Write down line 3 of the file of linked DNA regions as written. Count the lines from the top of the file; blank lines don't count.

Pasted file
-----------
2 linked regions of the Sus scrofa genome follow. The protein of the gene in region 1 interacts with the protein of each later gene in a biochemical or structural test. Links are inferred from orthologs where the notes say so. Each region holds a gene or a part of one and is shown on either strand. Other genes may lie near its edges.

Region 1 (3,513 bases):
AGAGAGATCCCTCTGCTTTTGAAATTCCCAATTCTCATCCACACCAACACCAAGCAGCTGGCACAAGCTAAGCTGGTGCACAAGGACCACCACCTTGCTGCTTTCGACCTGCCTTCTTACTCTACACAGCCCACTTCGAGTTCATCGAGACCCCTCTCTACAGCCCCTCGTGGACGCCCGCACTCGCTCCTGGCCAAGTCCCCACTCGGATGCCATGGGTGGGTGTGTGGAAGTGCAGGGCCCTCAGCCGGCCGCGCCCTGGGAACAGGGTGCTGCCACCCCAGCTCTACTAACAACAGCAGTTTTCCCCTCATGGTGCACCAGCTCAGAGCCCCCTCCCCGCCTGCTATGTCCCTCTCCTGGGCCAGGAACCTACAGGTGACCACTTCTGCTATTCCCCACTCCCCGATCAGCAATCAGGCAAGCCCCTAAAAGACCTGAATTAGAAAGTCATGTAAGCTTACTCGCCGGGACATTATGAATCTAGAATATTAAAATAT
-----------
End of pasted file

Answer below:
AGAGAGATCCCTCTGCTTTTGAAATTCCCAATTCTCATCCACACCAACACCAAGCAGCTGGCACAAGCTAAGCTGGTGCACAAGGACCACCACCTTGCTGCTTTCGACCTGCCTTCTTACTCTACACAGCCCACTTCGAGTTCATCGAGACCCCTCTCTACAGCCCCTCGTGGACGCCCGCACTCGCTCCTGGCCAAGTCCCCACTCGGATGCCATGGGTGGGTGTGTGGAAGTGCAGGGCCCTCAGCCGGCCGCGCCCTGGGAACAGGGTGCTGCCACCCCAGCTCTACTAACAACAGCAGTTTTCCCCTCATGGTGCACCAGCTCAGAGCCCCCTCCCCGCCTGCTATGTCCCTCTCCTGGGCCAGGAACCTACAGGTGACCACTTCTGCTATTCCCCACTCCCCGATCAGCAATCAGGCAAGCCCCTAAAAGACCTGAATTAGAAAGTCATGTAAGCTTACTCGCCGGGACATTATGAATCTAGAATATTAAAATAT